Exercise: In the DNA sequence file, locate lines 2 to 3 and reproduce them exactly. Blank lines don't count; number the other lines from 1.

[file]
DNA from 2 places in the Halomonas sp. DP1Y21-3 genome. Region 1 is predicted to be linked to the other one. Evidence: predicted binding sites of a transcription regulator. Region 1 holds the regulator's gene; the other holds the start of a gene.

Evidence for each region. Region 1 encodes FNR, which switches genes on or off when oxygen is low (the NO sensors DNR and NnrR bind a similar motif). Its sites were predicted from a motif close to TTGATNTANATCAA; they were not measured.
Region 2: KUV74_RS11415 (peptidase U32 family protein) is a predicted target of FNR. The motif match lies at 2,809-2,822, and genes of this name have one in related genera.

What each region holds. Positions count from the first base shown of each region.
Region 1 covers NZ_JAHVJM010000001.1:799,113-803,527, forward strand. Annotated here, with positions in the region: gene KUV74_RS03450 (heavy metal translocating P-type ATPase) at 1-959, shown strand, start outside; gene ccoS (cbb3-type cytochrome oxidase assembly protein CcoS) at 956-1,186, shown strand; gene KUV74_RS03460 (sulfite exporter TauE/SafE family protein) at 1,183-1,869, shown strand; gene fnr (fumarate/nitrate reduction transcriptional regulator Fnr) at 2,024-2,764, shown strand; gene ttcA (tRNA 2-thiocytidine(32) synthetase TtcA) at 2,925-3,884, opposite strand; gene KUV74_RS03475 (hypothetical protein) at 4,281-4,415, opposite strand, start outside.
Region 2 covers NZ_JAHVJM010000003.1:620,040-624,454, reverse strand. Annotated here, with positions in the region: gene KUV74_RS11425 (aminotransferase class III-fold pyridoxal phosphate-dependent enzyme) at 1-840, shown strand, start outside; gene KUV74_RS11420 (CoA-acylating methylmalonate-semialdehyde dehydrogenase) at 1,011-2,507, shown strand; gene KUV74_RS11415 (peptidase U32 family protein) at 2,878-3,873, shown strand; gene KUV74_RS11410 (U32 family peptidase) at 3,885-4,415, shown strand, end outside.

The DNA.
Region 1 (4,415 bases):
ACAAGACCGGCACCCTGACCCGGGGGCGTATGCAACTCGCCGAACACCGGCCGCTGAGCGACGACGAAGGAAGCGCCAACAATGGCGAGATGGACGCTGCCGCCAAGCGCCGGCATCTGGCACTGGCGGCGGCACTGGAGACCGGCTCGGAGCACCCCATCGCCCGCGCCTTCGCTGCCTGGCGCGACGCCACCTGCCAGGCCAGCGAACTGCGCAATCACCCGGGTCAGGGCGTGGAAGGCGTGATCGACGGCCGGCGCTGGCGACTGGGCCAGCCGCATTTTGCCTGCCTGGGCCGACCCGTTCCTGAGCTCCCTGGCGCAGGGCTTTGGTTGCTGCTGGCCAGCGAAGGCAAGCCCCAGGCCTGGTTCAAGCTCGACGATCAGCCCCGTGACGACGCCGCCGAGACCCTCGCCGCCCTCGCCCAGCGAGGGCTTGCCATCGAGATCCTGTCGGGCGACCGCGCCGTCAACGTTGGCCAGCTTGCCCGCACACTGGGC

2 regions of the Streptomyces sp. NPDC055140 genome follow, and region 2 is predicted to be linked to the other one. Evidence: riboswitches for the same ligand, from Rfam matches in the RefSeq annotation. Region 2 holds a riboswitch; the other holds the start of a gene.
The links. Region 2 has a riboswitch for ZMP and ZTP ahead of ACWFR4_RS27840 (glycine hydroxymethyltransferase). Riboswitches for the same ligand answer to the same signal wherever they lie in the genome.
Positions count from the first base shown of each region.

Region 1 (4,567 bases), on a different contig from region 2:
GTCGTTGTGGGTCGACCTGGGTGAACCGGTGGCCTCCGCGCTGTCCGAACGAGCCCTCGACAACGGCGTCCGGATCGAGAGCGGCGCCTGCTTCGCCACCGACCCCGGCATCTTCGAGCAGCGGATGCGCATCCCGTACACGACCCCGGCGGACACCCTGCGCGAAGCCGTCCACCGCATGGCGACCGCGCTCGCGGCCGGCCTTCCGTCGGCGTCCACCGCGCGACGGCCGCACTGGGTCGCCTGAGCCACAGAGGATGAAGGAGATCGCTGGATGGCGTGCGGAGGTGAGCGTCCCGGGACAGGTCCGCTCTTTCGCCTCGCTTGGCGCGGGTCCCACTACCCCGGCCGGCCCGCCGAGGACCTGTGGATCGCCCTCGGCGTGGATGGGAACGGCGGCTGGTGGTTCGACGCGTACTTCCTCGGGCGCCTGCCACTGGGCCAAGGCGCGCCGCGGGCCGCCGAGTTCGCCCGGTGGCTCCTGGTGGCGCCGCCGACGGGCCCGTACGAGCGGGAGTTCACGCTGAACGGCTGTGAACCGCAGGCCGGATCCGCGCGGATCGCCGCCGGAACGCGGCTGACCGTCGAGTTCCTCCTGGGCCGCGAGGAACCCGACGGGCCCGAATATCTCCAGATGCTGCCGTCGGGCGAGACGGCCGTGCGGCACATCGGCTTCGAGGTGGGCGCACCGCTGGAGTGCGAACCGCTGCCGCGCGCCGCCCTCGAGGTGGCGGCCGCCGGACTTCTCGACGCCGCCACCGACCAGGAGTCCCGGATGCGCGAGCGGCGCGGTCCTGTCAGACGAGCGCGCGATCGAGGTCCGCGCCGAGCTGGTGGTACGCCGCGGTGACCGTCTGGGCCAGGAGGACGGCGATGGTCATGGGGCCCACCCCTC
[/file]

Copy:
Evidence for each region. Region 1 encodes FNR, which switches genes on or off when oxygen is low (the NO sensors DNR and NnrR bind a similar motif). Its sites were predicted from a motif close to TTGATNTANATCAA; they were not measured.
Region 2: KUV74_RS11415 (peptidase U32 family protein) is a predicted target of FNR. The motif match lies at 2,809-2,822, and genes of this name have one in related genera.